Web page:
pros and cons for rollover to tIRA or other 401k from previous employer

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lakpr
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Re: pros and cons for rollover to tIRA or other 401k from previous employer

Post by lakpr » Mon Apr 15, 2019 2:27 pm

lepa71 wrote:
Mon Apr 15, 2019 2:26 pm
another thought. Can I just isolate $2080 and $2160 with their earning in to different fund for right now?
Yes, that is step 1 I suggested

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lepa71
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Re: pros and cons for rollover to tIRA or other 401k from previous employer

Post by lepa71 » Mon Apr 15, 2019 2:56 pm

But then I don't have to recategorize anything. Am I missing anything?

lakpr
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Re: pros and cons for rollover to tIRA or other 401k from previous employer

Post by lakpr » Mon Apr 15, 2019 3:10 pm

lepa71 wrote:
Mon Apr 15, 2019 2:56 pm
But then I don't have to recategorize anything. Am I missing anything?
That is correct. To make things clear:

Option 1
===========
Recharacterize $2080 only, for 2018, by end of today. (Since you have only 2 hours, I guess you are out of time )

Amend the 2018 tax return, as the IRS lady said you can do this until April 2022 (3 years from the date of filing)

Disadvantage: The $2160 from 2017 is still sitting there as non deductible basis; 3 years constraint

Option 2
=============
Follow the 5 step plan I outlined before, with both 2017’s $2160 non-deductible portion, as well as 2018’s $2080 non-deductible portion

Disadvantage: Pray for flawless execution. Once the deductible portion is safely in 401k, you can convert the isolated basis fund into a Roth IRA

Advantage: minimal tax bite, no time constraints.

Option 3
=============
Convert the whole damn thing to Roth in a single year. We computed that you will still be in the 22% tax bracket, PROVIDED you also max out $19k 401k and your wife’s tIRA for the same year.

This is still a good deal, same income will be taxed at 25% starting 2026, you might even find yourself in AMT jaws depending on types of other income.

Advantages: Cleanest, no time constraints, no amendments of already filed tax returns, no getting-down-on-your-knees-and-pray required.

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lepa71
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Re: pros and cons for rollover to tIRA or other 401k from previous employer

Post by lepa71 » Mon Apr 15, 2019 3:34 pm

Thank you again for all of your help. This has been very educational and hope it will help somebody later on.

I think I will look into 3rd option. I had lost of write off for rental in 2018 and don't expect much in 2019. That could play a role for my MAGI. With this in mind, I will have to see if I would do it this year or next. I'm still thinking to go ahead and call Vanguard and isolate those 2 into a separete fund just in case. At least now I don't have time constrains.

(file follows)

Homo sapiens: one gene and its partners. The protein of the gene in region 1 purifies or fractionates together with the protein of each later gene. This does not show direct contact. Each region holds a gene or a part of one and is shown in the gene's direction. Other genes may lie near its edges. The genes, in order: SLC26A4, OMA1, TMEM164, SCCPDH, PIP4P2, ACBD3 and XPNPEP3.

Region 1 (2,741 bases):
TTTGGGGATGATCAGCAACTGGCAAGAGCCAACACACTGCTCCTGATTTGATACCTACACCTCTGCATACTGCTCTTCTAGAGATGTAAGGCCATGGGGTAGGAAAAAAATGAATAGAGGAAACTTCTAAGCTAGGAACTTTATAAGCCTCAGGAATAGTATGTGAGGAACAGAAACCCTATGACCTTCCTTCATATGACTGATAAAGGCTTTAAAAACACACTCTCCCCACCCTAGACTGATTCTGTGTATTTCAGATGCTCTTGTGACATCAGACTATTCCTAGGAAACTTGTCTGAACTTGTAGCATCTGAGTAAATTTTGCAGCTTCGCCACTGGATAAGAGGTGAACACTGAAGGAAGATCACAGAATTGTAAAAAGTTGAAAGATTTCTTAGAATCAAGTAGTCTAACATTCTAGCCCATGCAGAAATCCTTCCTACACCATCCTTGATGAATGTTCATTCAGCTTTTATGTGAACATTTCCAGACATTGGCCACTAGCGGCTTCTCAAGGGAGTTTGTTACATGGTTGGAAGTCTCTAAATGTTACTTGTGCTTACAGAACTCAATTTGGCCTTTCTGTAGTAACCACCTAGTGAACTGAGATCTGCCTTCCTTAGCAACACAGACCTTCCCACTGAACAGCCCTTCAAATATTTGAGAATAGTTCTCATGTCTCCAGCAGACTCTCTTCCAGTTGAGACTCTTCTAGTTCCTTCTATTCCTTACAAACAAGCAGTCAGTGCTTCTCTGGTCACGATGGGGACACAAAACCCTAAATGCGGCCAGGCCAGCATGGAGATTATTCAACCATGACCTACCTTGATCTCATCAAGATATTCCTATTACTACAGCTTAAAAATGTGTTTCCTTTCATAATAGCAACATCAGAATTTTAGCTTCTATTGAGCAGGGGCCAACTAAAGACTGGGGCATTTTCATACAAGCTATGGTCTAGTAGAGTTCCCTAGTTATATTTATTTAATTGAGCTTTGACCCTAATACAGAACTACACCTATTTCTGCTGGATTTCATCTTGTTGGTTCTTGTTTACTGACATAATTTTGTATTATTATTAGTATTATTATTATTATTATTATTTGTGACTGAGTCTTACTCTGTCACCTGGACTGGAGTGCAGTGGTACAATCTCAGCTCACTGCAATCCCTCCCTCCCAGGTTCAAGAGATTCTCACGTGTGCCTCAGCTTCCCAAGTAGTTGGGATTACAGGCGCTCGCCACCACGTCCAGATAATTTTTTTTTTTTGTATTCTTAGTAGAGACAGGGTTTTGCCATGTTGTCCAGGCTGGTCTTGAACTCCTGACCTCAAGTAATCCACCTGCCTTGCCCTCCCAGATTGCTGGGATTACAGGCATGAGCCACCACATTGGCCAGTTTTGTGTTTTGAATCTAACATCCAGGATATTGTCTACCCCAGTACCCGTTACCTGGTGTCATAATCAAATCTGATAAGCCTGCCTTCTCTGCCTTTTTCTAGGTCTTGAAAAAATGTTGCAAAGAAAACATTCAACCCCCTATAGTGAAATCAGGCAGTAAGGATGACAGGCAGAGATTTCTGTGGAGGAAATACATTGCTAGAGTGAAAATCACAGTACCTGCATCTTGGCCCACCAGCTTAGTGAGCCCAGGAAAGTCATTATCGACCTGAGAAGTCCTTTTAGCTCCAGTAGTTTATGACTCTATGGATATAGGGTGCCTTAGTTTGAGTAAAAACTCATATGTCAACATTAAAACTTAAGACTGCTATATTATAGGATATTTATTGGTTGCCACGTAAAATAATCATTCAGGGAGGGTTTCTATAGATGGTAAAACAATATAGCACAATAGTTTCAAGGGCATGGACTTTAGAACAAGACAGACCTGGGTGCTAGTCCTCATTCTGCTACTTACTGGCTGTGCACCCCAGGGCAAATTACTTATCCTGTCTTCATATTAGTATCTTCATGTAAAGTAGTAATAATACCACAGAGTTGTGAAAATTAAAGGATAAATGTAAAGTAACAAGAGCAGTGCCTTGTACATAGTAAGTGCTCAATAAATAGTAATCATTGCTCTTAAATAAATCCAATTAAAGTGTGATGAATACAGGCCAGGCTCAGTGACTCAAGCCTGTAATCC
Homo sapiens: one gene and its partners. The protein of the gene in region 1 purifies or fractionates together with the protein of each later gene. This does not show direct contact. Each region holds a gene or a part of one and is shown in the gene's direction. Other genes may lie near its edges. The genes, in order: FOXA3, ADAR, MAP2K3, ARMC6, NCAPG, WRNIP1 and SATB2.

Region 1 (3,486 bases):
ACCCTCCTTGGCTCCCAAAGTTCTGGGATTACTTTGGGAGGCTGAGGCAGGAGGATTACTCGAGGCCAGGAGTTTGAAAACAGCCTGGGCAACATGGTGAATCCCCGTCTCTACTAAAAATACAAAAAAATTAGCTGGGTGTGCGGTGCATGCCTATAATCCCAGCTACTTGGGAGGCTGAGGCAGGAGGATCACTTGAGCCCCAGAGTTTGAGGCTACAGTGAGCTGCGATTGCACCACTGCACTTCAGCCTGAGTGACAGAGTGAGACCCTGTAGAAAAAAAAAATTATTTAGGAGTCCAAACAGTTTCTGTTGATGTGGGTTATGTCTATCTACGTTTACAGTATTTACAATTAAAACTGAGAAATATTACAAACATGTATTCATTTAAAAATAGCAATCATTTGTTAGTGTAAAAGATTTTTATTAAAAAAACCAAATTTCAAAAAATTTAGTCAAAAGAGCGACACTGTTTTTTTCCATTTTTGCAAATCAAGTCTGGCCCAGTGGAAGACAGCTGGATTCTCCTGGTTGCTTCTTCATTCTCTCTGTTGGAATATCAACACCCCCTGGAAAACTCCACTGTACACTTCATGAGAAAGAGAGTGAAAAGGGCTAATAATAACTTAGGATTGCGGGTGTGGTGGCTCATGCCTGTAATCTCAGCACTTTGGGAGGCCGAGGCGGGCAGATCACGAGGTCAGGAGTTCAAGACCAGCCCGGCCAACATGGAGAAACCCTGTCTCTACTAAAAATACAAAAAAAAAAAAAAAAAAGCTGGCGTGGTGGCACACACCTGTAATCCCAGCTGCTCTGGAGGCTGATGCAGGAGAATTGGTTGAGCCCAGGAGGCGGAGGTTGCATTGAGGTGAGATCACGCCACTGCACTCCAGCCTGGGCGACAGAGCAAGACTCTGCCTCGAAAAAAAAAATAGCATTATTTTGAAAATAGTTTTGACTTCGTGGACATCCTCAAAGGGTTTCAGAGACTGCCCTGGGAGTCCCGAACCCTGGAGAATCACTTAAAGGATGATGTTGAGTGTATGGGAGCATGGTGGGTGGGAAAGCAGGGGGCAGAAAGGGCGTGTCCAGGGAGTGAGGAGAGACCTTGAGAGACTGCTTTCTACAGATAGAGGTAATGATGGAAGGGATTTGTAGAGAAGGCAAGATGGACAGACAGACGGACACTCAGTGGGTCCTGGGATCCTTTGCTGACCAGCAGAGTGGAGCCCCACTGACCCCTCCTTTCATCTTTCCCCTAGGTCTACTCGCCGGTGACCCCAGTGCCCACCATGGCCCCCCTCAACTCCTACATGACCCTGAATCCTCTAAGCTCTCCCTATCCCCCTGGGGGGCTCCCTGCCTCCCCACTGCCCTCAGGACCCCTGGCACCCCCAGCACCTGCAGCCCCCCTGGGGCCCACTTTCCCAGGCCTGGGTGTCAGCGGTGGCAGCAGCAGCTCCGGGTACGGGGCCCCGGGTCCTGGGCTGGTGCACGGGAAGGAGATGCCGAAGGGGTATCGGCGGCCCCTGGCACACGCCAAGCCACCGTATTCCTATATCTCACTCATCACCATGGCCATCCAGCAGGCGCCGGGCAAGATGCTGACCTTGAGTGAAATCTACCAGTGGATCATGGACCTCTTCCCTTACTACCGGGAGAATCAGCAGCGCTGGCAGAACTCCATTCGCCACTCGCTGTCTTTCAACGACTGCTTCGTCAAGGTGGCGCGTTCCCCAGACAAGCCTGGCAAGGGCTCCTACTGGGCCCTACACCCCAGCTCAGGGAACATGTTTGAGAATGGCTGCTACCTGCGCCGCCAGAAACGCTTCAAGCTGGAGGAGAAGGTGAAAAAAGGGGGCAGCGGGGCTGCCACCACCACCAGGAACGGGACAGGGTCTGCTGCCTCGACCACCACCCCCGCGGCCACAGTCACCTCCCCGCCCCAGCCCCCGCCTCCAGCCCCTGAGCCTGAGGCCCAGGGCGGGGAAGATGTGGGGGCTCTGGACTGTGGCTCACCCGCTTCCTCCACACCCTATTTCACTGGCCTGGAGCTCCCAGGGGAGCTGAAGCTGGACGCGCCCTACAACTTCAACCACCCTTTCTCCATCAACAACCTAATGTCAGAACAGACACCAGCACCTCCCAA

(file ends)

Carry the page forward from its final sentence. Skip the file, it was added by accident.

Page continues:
How is that sound?

lakpr
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Re: pros and cons for rollover to tIRA or other 401k from previous employer

Post by lakpr » Mon Apr 15, 2019 3:39 pm

Sounds good, best of luck!!

Edited to add: if you are separating the basis and associated earnings into a separate fund, make sure you convert that fund ALSO to Roth at the same time (or at least in the same year) as with the main pre-tax IRA fund. Otherwise the pro-rata rules will kick in again.

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lepa71
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Re: pros and cons for rollover to tIRA or other 401k from previous employer

Post by lepa71 » Mon Apr 15, 2019 7:20 pm

Just trying to get my head around pro-rata rules. Does it work the if hypothetically speaking if I retire at 60 and start Roth conversion than until I get 72 and in the meantime contribute both (mine and wife's) into Roth IRA as well as 10/8% split trad/Roth into 401K? I currently have $550K in pre-tax accounts between mine and my wife. Maybe I should consider contributing only to Roth for both 401k and IRA. I checked my prior years' taxes and I'm was in 25% bracket.

If I try to convert that 95k-4K to Roth then it may push me to 24% or higher bracket. I'm also would have to pay MN state tax.

lakpr
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Re: pros and cons for rollover to tIRA or other 401k from previous employer

Post by lakpr » Mon Apr 15, 2019 7:25 pm

Funds in 401k do not figure in the pro-rata rule, that is why we recommend that you roll your pretax money into 401k plans. If you don’t roll over, the pro-rata rule bites you every time you do a partial conversion, leaving some money in the tIRA as of 12/31/20xx. It NEVER goes away. Even if you retire and start drawing down.

Regarding your tax bracket, you said a few posts earlier that your 2018 taxable income is $75k odd. Add $91k gives you $166k. The 22% tax bracket for married filing jointly ends at $169k for 2019. You are really close to the top of 22% bracket, but safely below it, you can get a $3k per year hike in salary and still be within 22% bracket.

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lepa71
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Re: pros and cons for rollover to tIRA or other 401k from previous employer

Post by lepa71 » Mon Apr 15, 2019 7:30 pm